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Michael Melnick, Woon Ju Park, Sholei Croom, Shuyi Chen, Ania Busza, Lorella Batelli, Krystel Huxlin, Duje Tadin; Transcranial random noise stimulation over early visual cortex improves processing of noisy visual stimuli. Journal of Vision 2018;18(10):766. doi: 10.1167/18.10.766.
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Transcranial random noise stimulation (tRNS) is a form of non-invasive electrical brain stimulation, which has shown promise at improving perceptual processing and learning. Here, we sought to gain insights into the brain mechanism underlying these benefits by using an equivalent noise paradigm along with the Perceptual Template Model (PTM). Subjects performed a two-alternative, forced choice, orientation discrimination of a centrally-presented Gabor patch (1° radius, 1 cycle/°, ±12° tilt). Random white noise was added to each Gabor at one of 8, evenly log-spaced increments of luminance contrast, while contrast thresholds were measured using a custom parameterized adaptive staircase that measured the entire threshold-versus-noise curve. Nine subjects completed 3 days of psychophysical testing that included an initial test day to allow subjects practice on the task and two subsequent days where tRNS and sham stimulation were counterbalanced. On stimulation days, four sets of psychophysical measurements were taken: before stimulation, during stimulation, and both 20 and 60 min post-stimulation. Stimulation was high frequency RNS (20 minutes, 2mA, bilateral occipital stimulation over O1 and O2 EEG locations). Compared to same-day baselines and sham stimulation, subjects showed benefits during stimulation that was specific to higher noise levels—an improvement linked by the PTM to improved external noise filtering. This was further confirmed by a grouped hierarchical Bayesian model, in which group hyper-priors for the PTM were compared for stimulation and sham groups. Of the three hyper-priors, only values for the coefficient representing the ability to filter external noise were non-overlapping at 95% highest posterior density (Sham = 2.358, 95% HPD = 2.292-2.388, Stim = 2.682, 95% HPD = 2.587-4.525). These results help account for both positive and negative outcomes of online stimulation, suggesting that tRNS may help boost signals among higher noise stimuli while offering little behavioral benefit at low noise and low contrast.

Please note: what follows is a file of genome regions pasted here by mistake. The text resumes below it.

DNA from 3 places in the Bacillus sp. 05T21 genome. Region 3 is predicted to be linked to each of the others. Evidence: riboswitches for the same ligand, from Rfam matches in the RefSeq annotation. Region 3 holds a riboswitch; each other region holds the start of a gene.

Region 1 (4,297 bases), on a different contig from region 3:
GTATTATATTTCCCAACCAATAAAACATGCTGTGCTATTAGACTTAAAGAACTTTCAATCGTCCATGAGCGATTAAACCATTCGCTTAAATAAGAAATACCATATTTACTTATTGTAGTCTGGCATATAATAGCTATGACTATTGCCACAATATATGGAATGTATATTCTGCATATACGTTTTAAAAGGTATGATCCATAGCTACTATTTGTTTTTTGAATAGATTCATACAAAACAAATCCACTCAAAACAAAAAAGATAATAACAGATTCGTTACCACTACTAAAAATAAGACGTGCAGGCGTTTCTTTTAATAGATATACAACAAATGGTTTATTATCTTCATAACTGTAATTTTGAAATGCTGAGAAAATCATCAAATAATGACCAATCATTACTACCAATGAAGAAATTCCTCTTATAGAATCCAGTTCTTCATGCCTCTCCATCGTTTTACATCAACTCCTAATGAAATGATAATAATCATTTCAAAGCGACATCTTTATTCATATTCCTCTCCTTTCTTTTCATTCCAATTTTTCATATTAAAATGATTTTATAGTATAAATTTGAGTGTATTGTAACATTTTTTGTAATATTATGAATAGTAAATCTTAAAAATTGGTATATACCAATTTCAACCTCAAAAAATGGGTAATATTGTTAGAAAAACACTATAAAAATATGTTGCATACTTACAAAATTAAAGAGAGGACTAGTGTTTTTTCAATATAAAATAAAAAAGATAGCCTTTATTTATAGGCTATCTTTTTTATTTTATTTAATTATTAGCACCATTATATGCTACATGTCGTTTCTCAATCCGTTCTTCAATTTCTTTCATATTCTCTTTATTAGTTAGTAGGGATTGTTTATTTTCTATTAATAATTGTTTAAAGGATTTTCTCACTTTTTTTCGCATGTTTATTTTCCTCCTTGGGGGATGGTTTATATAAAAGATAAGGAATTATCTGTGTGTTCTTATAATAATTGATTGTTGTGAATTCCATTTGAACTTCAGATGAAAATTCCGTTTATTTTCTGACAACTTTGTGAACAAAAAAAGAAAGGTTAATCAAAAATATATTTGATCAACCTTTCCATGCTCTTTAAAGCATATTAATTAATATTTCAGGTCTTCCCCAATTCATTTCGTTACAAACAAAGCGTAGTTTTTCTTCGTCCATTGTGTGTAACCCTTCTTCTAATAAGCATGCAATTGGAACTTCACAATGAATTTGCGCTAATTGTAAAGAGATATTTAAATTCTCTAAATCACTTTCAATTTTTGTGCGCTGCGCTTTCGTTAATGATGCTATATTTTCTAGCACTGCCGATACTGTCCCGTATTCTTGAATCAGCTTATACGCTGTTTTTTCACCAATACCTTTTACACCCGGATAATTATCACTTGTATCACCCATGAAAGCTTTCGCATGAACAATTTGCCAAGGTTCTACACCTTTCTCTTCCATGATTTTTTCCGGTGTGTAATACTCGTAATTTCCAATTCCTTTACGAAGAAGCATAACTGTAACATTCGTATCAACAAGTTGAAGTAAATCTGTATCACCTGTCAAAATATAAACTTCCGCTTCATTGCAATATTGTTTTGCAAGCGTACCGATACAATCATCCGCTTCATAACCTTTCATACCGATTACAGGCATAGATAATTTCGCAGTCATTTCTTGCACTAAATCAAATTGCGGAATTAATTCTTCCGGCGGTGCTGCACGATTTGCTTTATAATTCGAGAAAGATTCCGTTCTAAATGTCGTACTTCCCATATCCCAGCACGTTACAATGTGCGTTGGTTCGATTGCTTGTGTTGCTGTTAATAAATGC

Meeting abstract presented at VSS 2018
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